The polemic surrounding the candidature of Recep Tayyip Erdogan
The possibility of the present Prime Minister standing for presidency has been the major and only point of debate in this presidential election. Recep Tayyip Erdogan, an emblematic figure in the political arena since he took office as Prime Minister in 2002 originates from a movement that was against the Republic for a long time. He qualifies himself as a conservative democrat. Although he has not transformed Turkey into an Islamic Republic over the last five years the Prime Minister has sometimes frightened a part of the population by expressing the desire, for example, of abolishing the ban on wearing headscarves in schools and public offices or of providing financial support to religious schools. During his term in office he also tried to make adultery a crime before being called to order by the European Union; several towns governed by the Justice and Development Party have approved measures to reduce the consumption of alcohol. Finally the recent suggestion by the Culture Minister Atilla Koc to add three letters to the Turkish alphabet (a Latin alphabet) in order to for it to provide more Arabic sounds did not help to calm matters down. In a poll undertaken in March on third of Turks support the AKP but only one third say they want Prime Minister Recep Tayyip Erdogan to be elected as President of the Republic.
On 13th April last the present Head of State, Ahmet Necdet Sezer, delivered a speech to the War Academy in Istanbul which was somewhat alarmist maintaining that the secular system was threatened in Turkey, "in a way that it never has been since the country was founded (...) foreign powers want to transform Turkey into a moderate Islamic Republic." The following day over 300, 000 people gathered in the capital of Ankara and walked to the mausoleum of Mustafa Kemal Atatürk, the founder of the Turkish Republic and its first President from 1923 to 1938, after an appeal on the apart of the Support Group for the Memory of Atatürk (ADD) and various political parties in order to say "no" to the candidature of Recep Tayyip Erdogan as President of the Republic. Deniz Baykal, leader of the main opposition party, the Republican People's Party (CHP) and Zeki Sezer, chairman of the Democratic Left Party (DSP) attended the demonstration. "Hundreds of thousands of people met in Ankara and influenced this decision. It is a victory for democracy," said Deniz Baykal when the Prime Minister announced that he would not run for Presidency. The Nationalist Action Party (MHP), led by Mehmet Sandir was also against Erdogan since the latter, in their eyes, has always been against the republican system and its values.
On 24th April after weeks of suspense the Prime Minister officially decided to give up the race for the position of Head of State saying that his party (AKP) had chosen Abdullah Gül, the present Deputy Prime Minister and Foreign Minister as their candidate. "Following our search for a candidate to become the eleventh President of the Republic we agreed on Abdullah Gül," said Recep Tayyip Erdogan. The candidate organised a press conference in which he maintained his attachment to the secularity of the State. "The President of the Republic must be loyal to secular principles. If Parliament elects me as President no one should doubt that I shall act according the principles and rules of the Constitution," he declared. Abdullah Gül asked everyone to respect his wife Hayrunisa who like most wives of the Ministers of the AKP party wears the veil.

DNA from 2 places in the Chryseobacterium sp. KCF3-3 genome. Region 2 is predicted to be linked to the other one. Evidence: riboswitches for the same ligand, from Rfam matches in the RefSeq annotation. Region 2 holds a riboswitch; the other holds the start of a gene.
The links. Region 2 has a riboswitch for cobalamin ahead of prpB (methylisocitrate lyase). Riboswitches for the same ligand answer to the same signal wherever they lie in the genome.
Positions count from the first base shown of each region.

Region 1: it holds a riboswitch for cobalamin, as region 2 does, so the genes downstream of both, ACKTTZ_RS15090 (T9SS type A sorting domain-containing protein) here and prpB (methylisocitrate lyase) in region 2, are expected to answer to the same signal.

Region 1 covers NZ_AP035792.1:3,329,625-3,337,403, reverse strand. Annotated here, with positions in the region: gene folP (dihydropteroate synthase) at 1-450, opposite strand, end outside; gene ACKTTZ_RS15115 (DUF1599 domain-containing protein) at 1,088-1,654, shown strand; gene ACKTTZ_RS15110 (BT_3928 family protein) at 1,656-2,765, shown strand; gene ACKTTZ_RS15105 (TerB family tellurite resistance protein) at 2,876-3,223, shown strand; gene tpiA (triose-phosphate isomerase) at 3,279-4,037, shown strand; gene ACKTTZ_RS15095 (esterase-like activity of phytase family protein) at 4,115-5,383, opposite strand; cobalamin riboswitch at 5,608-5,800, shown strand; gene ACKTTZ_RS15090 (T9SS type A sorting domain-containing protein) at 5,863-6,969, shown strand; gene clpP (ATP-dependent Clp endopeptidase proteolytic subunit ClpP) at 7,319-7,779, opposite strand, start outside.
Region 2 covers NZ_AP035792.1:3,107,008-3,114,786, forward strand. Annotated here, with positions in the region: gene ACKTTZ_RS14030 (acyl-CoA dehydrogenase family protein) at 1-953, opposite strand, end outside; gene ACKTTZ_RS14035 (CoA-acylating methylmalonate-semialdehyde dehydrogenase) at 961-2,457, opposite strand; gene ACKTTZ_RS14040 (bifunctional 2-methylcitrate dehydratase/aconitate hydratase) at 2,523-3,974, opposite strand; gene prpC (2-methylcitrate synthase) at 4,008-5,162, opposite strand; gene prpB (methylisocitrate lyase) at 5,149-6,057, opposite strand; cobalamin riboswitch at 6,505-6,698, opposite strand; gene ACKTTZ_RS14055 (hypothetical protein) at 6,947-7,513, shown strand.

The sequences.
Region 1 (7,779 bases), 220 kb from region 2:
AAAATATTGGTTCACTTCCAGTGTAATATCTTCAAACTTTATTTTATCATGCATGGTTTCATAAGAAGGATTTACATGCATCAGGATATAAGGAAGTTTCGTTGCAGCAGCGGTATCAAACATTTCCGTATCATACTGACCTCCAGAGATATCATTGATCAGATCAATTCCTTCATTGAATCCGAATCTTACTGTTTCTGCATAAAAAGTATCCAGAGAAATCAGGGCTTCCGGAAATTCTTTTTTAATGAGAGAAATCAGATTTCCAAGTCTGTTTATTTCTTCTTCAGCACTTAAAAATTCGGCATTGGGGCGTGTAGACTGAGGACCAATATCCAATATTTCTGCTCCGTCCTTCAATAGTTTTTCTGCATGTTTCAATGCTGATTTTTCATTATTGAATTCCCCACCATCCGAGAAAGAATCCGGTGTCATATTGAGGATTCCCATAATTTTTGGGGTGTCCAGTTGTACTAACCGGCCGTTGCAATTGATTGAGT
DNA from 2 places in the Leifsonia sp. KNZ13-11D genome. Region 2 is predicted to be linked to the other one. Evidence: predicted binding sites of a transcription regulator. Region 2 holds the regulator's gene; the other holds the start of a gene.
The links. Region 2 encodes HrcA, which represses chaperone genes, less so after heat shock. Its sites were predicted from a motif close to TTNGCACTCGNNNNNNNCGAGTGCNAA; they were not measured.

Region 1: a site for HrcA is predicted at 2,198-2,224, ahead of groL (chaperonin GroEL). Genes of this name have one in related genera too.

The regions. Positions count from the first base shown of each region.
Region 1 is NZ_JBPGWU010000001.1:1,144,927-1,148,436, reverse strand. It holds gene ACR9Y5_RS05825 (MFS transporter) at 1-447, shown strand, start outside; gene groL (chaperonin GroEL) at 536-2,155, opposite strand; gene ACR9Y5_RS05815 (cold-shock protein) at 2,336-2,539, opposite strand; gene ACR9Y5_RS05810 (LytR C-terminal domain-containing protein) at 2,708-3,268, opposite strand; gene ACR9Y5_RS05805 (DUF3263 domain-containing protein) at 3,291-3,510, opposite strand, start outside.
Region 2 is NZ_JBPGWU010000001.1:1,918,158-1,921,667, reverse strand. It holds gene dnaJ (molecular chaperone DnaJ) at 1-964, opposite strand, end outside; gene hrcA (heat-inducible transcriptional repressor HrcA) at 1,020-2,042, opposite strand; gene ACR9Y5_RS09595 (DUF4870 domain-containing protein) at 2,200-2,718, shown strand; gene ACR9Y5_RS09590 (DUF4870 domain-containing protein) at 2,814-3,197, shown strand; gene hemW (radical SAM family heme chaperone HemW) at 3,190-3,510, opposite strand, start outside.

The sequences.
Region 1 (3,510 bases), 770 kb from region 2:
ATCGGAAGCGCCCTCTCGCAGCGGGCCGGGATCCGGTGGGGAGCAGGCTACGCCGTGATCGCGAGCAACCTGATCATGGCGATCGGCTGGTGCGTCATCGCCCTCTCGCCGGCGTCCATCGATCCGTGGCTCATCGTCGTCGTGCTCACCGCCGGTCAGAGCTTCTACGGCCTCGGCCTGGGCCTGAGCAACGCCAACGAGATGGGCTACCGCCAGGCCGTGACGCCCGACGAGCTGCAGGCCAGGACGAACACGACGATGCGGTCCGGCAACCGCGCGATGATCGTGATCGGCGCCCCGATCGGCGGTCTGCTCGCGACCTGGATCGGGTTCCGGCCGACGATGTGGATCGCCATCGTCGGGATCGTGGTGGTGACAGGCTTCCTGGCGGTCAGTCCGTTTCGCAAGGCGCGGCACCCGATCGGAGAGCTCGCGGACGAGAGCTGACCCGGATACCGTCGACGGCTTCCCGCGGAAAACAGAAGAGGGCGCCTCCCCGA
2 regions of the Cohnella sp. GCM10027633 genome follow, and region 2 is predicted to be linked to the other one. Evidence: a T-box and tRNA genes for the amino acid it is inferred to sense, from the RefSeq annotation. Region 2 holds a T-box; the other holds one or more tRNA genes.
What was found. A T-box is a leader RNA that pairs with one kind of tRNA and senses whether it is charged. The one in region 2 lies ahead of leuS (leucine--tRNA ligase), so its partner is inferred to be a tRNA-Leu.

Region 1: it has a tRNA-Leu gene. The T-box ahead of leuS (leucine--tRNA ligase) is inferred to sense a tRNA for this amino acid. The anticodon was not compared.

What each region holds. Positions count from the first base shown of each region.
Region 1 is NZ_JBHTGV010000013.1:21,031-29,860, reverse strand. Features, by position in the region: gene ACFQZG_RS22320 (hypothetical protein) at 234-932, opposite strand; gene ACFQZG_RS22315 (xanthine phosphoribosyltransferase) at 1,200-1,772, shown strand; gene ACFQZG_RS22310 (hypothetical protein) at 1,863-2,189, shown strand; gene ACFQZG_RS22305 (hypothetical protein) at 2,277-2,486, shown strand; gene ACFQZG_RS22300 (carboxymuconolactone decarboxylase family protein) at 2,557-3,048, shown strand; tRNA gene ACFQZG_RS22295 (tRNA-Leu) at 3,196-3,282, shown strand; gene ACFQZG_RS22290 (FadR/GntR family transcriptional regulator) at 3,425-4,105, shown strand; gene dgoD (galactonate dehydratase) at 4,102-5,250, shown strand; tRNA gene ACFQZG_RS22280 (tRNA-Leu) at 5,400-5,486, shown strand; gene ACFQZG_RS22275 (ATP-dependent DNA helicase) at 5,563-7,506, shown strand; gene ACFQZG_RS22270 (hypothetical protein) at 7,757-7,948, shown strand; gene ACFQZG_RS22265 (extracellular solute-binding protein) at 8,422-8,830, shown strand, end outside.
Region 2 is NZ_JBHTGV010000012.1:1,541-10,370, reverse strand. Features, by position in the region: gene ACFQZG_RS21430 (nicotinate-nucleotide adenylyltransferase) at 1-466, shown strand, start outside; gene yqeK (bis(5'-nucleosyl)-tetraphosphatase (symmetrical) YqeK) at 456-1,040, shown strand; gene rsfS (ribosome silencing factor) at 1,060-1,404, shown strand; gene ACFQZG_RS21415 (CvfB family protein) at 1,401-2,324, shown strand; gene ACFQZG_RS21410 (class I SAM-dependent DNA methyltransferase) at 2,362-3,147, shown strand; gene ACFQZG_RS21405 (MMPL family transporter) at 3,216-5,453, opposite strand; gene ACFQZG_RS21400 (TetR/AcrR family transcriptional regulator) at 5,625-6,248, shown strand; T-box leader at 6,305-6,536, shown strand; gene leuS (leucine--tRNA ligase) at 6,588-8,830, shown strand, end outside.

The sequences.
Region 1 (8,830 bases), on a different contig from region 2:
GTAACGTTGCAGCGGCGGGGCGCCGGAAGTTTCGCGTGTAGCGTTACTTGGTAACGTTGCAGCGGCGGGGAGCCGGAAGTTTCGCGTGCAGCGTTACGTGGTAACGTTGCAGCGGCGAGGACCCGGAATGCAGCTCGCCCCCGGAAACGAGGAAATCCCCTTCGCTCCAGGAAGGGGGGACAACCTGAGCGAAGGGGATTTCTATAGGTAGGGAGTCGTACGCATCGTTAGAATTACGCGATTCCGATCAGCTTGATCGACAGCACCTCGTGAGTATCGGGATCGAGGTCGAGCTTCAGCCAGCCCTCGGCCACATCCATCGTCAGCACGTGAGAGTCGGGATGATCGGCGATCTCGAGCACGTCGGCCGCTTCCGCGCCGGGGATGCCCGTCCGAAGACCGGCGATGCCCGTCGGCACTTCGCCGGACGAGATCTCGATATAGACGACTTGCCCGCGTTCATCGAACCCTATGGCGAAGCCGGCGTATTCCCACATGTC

The candidature of Abdullah Gül has not put an end to the polemic though. "His beliefs are not different from those of Recep Tayyip Erdogan. Nothing proves that he is sincerely loyal to the core of the secular Republic and the principles of Mustafa Kemal Atatürk," said Vice President of the Republican People's Party, Mustafa Ozyürek.
In addition to this the latter has threatened to start court proceedings in order to cancel the vote if two thirds of the members of the Grand National Assembly, i.e. 367, are not present during the first round of voting on 27th April, arguing that if this were the case a second round could not be organised. Parliament spokesperson, Bülent Arinc (AKP), rejected this threat saying that the presence of 184 MPs (the minimum number of MPs required by the Constitution) is enough to continue with the presidential election. The AKP party has 354 seats in Parliament so therefore it will require the support of fourteen other MPs in order to reach the quorum demanded by the Republican People's Party. In this case the AKP will certainly try to win over some members of the True Path Party (DYP) and the Motherland Party (ANAP).